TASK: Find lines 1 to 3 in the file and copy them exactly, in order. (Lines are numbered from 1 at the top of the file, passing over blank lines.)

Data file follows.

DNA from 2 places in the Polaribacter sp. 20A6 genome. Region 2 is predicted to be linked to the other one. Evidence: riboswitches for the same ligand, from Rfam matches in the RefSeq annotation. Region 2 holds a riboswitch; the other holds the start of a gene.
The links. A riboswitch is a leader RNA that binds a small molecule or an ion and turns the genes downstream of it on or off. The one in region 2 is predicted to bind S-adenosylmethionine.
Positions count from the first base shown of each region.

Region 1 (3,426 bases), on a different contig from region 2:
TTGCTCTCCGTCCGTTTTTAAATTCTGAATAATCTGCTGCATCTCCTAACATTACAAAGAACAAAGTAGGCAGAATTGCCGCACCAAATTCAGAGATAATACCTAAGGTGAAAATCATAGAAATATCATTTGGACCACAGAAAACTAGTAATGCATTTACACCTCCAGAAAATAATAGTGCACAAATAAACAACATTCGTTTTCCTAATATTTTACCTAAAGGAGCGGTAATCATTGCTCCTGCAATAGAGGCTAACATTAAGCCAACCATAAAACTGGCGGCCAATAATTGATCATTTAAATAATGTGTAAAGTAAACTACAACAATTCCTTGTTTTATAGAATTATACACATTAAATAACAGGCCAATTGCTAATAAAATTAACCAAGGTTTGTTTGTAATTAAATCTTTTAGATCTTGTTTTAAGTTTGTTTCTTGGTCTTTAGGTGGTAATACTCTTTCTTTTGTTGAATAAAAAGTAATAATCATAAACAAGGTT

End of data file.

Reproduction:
DNA from 2 places in the Polaribacter sp. 20A6 genome. Region 2 is predicted to be linked to the other one. Evidence: riboswitches for the same ligand, from Rfam matches in the RefSeq annotation. Region 2 holds a riboswitch; the other holds the start of a gene.
The links. A riboswitch is a leader RNA that binds a small molecule or an ion and turns the genes downstream of it on or off. The one in region 2 is predicted to bind S-adenosylmethionine.
Positions count from the first base shown of each region.